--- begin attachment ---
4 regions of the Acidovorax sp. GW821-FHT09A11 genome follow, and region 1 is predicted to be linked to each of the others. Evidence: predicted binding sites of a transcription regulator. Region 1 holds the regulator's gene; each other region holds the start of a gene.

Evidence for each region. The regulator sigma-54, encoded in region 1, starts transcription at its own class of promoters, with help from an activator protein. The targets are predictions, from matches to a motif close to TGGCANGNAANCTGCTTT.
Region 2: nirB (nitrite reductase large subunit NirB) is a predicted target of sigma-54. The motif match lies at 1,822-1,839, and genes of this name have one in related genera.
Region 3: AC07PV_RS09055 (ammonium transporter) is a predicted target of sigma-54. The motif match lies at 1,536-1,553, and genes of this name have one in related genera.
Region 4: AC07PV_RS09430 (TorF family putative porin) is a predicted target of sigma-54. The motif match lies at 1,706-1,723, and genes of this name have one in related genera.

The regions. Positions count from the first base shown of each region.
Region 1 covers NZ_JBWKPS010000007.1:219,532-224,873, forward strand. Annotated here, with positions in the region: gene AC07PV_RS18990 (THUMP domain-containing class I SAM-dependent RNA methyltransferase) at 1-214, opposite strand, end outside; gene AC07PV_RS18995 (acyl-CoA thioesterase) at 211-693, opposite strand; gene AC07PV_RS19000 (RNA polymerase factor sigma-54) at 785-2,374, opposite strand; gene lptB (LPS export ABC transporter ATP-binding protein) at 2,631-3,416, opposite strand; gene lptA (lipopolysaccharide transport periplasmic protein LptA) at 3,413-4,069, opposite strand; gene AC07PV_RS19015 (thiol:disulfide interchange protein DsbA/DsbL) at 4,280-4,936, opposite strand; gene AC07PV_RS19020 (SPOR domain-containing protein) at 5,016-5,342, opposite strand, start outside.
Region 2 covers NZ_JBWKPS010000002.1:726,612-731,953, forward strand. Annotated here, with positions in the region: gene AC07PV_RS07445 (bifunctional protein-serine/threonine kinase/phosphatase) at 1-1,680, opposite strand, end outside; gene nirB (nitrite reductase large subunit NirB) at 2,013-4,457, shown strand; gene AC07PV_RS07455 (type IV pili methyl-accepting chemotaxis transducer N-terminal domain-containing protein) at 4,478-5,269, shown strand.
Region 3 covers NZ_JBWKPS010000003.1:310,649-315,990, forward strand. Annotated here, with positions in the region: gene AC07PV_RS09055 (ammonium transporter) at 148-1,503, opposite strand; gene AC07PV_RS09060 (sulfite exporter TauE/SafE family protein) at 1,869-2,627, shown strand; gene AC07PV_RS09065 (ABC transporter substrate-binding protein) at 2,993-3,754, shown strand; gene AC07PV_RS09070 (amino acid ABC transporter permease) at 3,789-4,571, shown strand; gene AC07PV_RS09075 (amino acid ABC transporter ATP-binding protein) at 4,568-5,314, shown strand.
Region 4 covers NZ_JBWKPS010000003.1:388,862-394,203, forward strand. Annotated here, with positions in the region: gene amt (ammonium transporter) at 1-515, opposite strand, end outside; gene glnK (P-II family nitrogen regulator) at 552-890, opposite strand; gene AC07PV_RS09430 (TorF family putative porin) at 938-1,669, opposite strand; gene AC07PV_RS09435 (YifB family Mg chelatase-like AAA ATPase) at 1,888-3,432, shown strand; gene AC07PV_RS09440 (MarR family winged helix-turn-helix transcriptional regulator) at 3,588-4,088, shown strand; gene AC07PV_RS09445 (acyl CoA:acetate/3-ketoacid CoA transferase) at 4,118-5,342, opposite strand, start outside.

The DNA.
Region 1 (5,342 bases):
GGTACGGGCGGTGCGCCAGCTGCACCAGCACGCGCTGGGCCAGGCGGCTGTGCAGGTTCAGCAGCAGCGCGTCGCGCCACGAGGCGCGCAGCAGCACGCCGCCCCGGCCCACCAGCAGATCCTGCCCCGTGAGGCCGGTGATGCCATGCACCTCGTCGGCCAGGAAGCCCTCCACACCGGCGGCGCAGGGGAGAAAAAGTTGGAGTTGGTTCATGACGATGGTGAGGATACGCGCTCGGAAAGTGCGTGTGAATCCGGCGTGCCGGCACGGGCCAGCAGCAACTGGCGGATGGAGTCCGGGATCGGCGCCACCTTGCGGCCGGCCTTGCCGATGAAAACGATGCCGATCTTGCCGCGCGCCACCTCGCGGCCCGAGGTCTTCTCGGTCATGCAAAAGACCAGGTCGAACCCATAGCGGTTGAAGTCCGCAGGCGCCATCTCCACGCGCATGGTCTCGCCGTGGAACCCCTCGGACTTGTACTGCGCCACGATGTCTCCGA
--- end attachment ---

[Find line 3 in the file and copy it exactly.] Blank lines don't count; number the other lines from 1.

Region 2: nirB (nitrite reductase large subunit NirB) is a predicted target of sigma-54. The motif match lies at 1,822-1,839, and genes of this name have one in related genera.